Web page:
Mysteries, thrillls and chills . . . one story at a time.
Izzy’s Blue Bell Ice Cream
Mama Lou strolled back under the tent. She joined Ethel Mae at the buffet table and automatically pitched in with the set up of the potluck offerings. Delilah had retreated to the back of the tent, sitting alone at one of the banquet tables, her body and face rigid as she observed the scene, gnawing on her thumbnail.
“Delilah,” Mama Lou called out then waved her over. “Come on over here and help me out.” She thrust a pair of latex gloves into Delilah’s hand and directed her to set up the dessert table. Mama teased the younger woman, at first coaxing only a small smile. By the time that table was organized and they’d moved on to putting out paper plates, cups and plastic ware, the dimple next to Delilah’s mouth made frequent appearances and Ethel Mae was struck about how lovely she was. Several of the other young mothers pitched in. One of them plugged their iPhone into a small speaker and soon, the group was singing along to a diverse playlist that included The Canton Spirituals, the Mississippi Mass Choir, Tye Tribbett, Kirk Franklin and Yolanda Adams.
Charlotte, Pastor Griffin’s wife, gathered closer but stood apart. She kept a watchful eye on Mama Lou and several times, looked as if she were going to approach the older woman but something held her back. Ethel Mae wondered what that was about but figured they would find out soon enough.
“Ms. Earline,” said Ethel Mae. “What say we go over and join the fun? This is supposed to be a party, a time of fellowship. We can worry about business later.”
Ethel Mae assisted Ms. Earline to her feet and they held hands as they approached the tent. The kid-chatter and streaks that had been nothing more than white noise suddenly amped up to excited screams and the adults turned to see the cause of the disruption.
A tall, dark-skinned young man, a neon pink polo-type shirt tucked into low-riding jeans. As he made his way across the lawn, his oversized boots crunched and crushed the grass. Behind him, children, ranging from two through late teens trailed after him. A pair of wraparound sunglasses were perched on the top of his head, within the folds of his thick dreadlocks. His lean,sharp features were off-set with dark eyes that were appeared to be constantly seeking but settled nowhere. His movements made Ethel Mae think of a shark cutting through the ocean.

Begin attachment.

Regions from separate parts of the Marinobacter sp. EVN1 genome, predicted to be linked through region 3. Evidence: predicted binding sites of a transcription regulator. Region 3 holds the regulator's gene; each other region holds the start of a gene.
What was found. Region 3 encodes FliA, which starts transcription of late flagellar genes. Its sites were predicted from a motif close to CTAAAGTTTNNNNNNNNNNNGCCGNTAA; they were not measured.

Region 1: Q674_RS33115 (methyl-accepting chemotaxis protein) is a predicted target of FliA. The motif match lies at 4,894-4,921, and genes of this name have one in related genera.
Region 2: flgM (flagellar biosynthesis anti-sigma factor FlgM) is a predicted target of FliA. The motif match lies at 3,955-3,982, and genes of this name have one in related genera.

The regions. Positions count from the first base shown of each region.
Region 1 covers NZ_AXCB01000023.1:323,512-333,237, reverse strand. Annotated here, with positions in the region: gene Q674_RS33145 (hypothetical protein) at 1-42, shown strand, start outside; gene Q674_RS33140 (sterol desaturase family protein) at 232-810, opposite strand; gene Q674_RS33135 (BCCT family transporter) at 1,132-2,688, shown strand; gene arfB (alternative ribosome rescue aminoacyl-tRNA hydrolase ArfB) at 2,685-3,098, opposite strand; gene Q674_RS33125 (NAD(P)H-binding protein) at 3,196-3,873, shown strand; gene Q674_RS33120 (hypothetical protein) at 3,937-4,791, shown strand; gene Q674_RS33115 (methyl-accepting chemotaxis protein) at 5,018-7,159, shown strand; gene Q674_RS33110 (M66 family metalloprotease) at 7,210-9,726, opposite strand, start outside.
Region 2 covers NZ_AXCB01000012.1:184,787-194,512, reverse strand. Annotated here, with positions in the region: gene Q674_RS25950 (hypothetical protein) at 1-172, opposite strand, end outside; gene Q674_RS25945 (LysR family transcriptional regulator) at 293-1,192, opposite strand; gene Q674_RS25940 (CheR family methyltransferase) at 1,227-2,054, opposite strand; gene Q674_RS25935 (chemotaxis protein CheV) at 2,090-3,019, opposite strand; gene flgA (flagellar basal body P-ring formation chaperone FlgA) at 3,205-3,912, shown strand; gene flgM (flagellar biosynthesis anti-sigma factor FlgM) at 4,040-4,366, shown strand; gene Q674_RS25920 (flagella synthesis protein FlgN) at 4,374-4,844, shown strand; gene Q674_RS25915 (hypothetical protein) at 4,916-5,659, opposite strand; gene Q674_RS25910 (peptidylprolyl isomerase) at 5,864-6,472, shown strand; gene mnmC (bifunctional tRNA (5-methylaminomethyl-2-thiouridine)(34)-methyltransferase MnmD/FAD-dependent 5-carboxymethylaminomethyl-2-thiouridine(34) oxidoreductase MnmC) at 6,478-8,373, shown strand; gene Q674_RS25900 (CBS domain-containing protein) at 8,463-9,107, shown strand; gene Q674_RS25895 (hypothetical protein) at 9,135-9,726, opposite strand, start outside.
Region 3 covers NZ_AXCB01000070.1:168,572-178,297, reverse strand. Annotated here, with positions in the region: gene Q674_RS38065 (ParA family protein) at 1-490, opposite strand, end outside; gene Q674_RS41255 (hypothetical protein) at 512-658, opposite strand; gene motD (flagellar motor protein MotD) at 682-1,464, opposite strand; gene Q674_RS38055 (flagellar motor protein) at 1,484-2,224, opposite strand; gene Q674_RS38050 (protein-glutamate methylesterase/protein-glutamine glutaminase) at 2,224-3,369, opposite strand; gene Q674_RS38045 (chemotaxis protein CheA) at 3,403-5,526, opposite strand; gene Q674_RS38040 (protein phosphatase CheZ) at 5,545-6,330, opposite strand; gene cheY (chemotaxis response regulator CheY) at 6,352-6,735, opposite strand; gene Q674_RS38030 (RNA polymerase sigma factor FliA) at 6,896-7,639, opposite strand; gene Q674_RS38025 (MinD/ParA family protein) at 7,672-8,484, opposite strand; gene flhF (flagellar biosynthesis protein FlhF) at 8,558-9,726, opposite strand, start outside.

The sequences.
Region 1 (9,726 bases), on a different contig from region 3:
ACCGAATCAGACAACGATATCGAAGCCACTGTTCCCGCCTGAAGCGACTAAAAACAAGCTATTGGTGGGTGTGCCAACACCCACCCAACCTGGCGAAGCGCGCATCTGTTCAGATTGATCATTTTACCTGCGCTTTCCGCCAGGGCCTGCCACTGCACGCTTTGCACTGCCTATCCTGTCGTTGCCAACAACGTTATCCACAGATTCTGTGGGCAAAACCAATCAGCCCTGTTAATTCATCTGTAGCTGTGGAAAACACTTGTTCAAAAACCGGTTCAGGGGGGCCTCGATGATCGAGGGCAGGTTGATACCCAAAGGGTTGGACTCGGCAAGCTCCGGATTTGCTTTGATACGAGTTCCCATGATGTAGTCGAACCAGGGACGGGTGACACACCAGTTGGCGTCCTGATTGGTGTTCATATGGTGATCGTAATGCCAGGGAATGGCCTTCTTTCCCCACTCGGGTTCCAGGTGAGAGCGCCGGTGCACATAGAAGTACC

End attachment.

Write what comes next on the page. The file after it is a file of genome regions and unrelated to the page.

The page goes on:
“Who’s baby is that?” asked Ms. Earline.
Ethel Mae shrugged her shoulders. “I have no idea.”
The new arrival pulled a large wheeled cooler behind him. Despite his burden, he still managed an exaggerated swagger, thin lips pulled down in a slight sneer. He parked the cooler with a slight grunt in front dessert table.
Mama Lou said, “What’s this, young man?”
His shoulders did a quick up and down. “For the potluck.”
“I gathered,” Mama Lou’s tone was wry. “What I meant was, what’s inside?”
In lieu of an answer, he threw back the lid and stepped aside. Inside were boxes of Blue Bell Moo Bars, single-serve, pint and half-gallon size containers of the South’s finest – mint chocolate chip, buttered pecan, homemade vanilla, and cookies and cream. There was even sherbet and lowfat yogurt for the waistline conscious.
The congregation gave a collective inhale at the bounty and then several of the kids let loose, “ICE CREAM!”
It was like a signal and the crowd pounced. Before they could dissolve into a feeding frenzy, Mama Lou’s klaxon voice cut through the cries of ecstasy. She scooped up the Moo Bars and single serve containers and thrust them into Delilah’s arms. “Pass these out to the younger kids.”
Mama Lou directed one of the men to set up another table. Several of the mothers went back inside the tent and then re-emerged with styrofoam cups and bowls – someone had even remembered to bring an ice cream scooper – and a new table cloth. The bid for order soothed the crowd somewhat and as the kids snatched their treats and ran off, the remaining adults were content to form a line.
As Ethel Mae snagged a cup of the mint chocolate chip for Ms. Earline, she noticed that the young man had drifted to the back of the crowd. The sunglasses now covered his face, his thick, muscled arms folded across his chest. His head suddenly turned in her direction, as if he sensed her regard. As their eyes met, his arms dropped to his side and he walked away.
UP NEXT: Jamella’s Jerk Chicken